Dogon masks, such as this one called kanaga, are worn primarily at dama, a collective funerary rite for Dogon men. The ritual’s goal is to ensure the safe passage of the spirits of the deceased to the world of the ancestors. The ceremony is organized by members of Awa, a male initiation society with ritual and political roles within Dogon society. As part of the public rites related to death and remembrance, Awa society members are responsible for the creation and performance of the masks.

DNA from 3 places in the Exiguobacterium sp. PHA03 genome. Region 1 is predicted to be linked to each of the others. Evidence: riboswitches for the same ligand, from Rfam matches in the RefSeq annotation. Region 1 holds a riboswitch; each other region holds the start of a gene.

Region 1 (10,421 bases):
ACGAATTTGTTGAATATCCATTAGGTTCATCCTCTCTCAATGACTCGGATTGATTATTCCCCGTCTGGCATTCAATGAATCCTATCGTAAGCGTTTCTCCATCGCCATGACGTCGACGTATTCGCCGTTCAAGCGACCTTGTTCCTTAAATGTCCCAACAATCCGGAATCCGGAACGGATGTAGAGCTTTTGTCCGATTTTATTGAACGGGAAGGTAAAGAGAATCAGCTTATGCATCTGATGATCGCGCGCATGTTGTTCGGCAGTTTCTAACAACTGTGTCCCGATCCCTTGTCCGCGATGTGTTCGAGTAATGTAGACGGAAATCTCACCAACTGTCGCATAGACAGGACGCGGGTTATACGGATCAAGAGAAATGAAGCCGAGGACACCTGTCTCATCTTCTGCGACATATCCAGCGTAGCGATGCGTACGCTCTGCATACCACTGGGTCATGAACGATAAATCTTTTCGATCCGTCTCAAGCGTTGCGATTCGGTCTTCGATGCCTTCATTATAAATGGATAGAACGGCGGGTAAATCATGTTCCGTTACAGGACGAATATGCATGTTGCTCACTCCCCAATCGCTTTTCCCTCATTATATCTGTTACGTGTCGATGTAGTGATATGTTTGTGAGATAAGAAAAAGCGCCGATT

Like other Dogon wooden masks, kanaga masks depict the face as a rectangular box with deeply hollowed channels for the eyes. The body represents a crocodile. Crocodiles are considered a fierce but protective spirits in Dogon culture.
H. 130 – W. 15 cm